but the amp doesn’t need to be powerful… good efficient midrange drivers are what we are driving. and a watt or two is enough for most cases. the amount of reverb that is too much, is still far below the level of the main signal. we can parallel loudspeakers for better efficiency and put them near the floor to get some boundary reinforcement. more low end.
above is a stab at what i believe is appropriate. a couple of watts. octal tubes. a sharp eyed circuit maven will see Blöbaum’s screen cascode in Q1. crazy low distortion and, most importantly, noise. i like musical noise, don’t get me wrong! but not in my reverb. as far as parts go, this is not a demanding circuit. the Fender Champ type output transformer is perfect for this application. widely available and affordable. i am not going to put any feedback around it so i can use a shitload in front of it to accomplish the other goals i have. old radio trannies would also work fine! DC heaters remove a large source of hum from the output… and a low parts count compared with a push pull type amp. the one part to lavish are the power resistors in the buffer circuit. they have 100 volts across them and some mA of current. i used Caddock power metal film. good wirewounds will not hurt either. layout?
well, it has to fit in my box, so a horizontal mounting is smart.
and a chunk of aluminum makes an easy mount for the current sources, buffer and power resistors… and it’s easy to add perf board for mounting the circuit. there’s room for modifications that i will probably try out. one thing that comes to mind is a line level input. that will require a buffer to drive the tank… a nice extra! it could be solid state or hybrid to save space. then the reverb could be added on to all sorts of inputs: keyboards, synths, or mixes from a desk.
this is a clear beginning, with room on the left for the input stage, and room on the right for power supply.
separate transformers for heater and B+, mounted on neoprene and wrapped with mu metal keeps emf low and the vibration damped.
and don’t forget to ground that shield! this is also an opportunity to ensure some duct tape has a ceremonious place of honor. respect your peers! i really like the black “super sticky” type for this… i’m not a fan of glue inside a chassis. but duct tape? ooooooh!
boom! wire that shit up!
about two watts with 4 volts peak to peak input… it’s enough.
10 KHz is pretty at 2 watts.
clipping. classic single ended, and you can see the Champ tranny, is not bad. not great… but not bad.
Marconi – RCA 5693 and a 6V6… beautiful.
6SJ7Y (military) and metal 6V6. rugged, and no different from the previous tubes, measurement wise.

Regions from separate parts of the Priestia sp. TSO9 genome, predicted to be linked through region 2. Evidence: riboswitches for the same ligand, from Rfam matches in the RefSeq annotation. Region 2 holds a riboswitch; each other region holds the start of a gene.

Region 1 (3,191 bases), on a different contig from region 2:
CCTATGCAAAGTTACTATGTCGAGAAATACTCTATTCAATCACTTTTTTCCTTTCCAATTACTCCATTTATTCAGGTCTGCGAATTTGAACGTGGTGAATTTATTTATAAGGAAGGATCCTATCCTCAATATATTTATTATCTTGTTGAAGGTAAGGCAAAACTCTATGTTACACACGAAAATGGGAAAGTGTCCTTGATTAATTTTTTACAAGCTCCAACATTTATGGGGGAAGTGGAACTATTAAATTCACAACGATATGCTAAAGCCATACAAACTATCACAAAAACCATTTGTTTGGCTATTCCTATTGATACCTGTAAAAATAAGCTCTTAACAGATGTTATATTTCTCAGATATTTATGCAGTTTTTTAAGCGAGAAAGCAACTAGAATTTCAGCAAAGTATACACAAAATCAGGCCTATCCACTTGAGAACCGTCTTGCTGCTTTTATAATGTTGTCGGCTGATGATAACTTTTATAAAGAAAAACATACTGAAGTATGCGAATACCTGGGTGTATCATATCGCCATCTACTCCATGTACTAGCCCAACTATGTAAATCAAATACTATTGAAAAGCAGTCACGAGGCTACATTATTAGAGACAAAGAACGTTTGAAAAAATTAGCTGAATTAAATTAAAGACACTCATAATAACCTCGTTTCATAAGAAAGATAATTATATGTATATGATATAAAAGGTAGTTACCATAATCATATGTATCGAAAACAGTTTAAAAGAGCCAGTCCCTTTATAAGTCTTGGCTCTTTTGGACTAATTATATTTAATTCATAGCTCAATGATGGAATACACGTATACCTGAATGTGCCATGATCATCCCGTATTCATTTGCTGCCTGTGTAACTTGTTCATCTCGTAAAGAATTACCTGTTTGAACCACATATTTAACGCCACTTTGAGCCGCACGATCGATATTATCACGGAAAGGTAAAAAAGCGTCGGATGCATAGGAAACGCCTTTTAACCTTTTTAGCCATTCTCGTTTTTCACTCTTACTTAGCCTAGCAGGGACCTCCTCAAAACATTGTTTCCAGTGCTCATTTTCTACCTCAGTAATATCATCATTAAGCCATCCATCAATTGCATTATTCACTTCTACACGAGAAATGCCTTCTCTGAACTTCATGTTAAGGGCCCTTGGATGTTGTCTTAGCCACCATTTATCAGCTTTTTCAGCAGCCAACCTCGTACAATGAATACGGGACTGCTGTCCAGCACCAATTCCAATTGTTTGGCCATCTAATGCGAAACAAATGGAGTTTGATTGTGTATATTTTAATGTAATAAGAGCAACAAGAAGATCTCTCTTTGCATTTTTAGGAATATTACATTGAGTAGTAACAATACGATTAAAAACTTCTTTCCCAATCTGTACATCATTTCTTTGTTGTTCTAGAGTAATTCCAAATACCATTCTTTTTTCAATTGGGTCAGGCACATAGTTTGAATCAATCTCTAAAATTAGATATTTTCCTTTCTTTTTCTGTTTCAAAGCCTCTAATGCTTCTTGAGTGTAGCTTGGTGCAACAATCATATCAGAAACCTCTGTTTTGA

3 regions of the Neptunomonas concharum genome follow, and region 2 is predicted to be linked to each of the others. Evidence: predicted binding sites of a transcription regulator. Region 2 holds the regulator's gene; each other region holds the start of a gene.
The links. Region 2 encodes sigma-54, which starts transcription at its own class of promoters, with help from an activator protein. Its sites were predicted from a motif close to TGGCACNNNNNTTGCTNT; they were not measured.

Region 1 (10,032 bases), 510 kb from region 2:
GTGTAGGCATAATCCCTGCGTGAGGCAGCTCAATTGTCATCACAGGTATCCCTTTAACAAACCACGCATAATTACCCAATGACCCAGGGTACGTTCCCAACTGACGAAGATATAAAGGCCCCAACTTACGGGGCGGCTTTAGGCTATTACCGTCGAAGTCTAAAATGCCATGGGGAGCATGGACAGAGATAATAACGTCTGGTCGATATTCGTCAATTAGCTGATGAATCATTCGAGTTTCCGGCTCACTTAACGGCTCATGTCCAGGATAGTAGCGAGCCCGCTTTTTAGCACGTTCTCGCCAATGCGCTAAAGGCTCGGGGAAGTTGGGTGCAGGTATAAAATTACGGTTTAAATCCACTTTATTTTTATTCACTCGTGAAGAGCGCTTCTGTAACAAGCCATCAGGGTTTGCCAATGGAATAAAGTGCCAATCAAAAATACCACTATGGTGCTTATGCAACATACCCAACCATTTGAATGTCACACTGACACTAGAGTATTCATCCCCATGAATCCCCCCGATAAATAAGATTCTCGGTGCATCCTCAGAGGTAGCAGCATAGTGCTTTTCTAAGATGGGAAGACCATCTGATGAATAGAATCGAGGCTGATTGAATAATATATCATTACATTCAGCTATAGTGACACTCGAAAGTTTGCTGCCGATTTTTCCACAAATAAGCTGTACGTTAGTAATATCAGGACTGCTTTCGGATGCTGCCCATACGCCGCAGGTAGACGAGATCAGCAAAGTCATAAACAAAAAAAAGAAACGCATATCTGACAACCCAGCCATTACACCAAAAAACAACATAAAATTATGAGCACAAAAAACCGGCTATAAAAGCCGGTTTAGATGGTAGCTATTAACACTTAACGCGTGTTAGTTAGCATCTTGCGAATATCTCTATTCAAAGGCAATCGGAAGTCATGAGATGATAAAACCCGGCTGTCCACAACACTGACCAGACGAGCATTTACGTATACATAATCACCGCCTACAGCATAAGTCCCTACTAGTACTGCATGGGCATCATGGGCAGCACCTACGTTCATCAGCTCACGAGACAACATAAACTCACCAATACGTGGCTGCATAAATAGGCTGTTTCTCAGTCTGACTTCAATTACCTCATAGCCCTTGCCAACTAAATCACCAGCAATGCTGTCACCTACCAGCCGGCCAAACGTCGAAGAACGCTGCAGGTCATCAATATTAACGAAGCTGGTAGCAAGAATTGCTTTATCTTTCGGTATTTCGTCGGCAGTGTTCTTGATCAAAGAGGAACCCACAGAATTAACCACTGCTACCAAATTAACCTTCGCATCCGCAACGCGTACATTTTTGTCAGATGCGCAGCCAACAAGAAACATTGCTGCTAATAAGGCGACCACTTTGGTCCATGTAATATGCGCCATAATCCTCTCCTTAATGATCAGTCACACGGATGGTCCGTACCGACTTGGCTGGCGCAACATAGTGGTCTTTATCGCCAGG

5693 and RCA 6F6G. my fave, but no significant measured difference from the others. there is so much error correction used in this circuit that there really shouldn’t be.
okay, so i need 4 clean peak to peak volts of signal to get to 2 watts. and the tank puts out about 50 millivolts pp with the level i get from the guitar amp.
below is the output of my tank with 22 ohms in series with the power amp and 14 Volts pp driving. this is a workable signal level for the make up gain stage. I think 50 mV peak to peak is enough to work with and still not have much pressure on the post reverb tank circuit for gain or noise. A bit more signal wouldn’t hurt but I don’t want to burn the input coil.
i have been pushing tetrodes and pentodes as a high performance solution for all things small signal. and to get from 20 – 50 mV to 4 Volts, a gain of 80 ought to do. that’s +36 dB. and that is full tilt wall of sound,,, that isn’t what we will normally require. we could actually probably get away with a gain of 50.
above is my prototype transconductance stage with a buffer and feedback back to the grid. my typical application. R12 can be increased to get the gain i need, and i bet 470k will work fine.
so here we are. i used a glue on heatsink for the buffer.
not too shabby.
this is so over the top, but the gain and signal to noise will help.
now to squeeze it all in the box.
i think this worked out well. i have just enough room to suspend the tank near the bottom of the cabinet. that’s next.
and one gotta have a butch lamp for the surf…
neon is always waiting. waiting to be let back in. LED and vacuum flourescent can’t touch this.
it’s like a lunch box that loads into the cabinet…
below you see my tank and a 3 spring long tank made by Accutronics
suspending the tank.
i have a good feeling about the direction this is taking.
cut some luan and bored a hole for the lamp. just some finishing left. sounds glorious.
okay. there you have it. i will probably make an addendum to this article with a link to video.
below is a link to a facebook video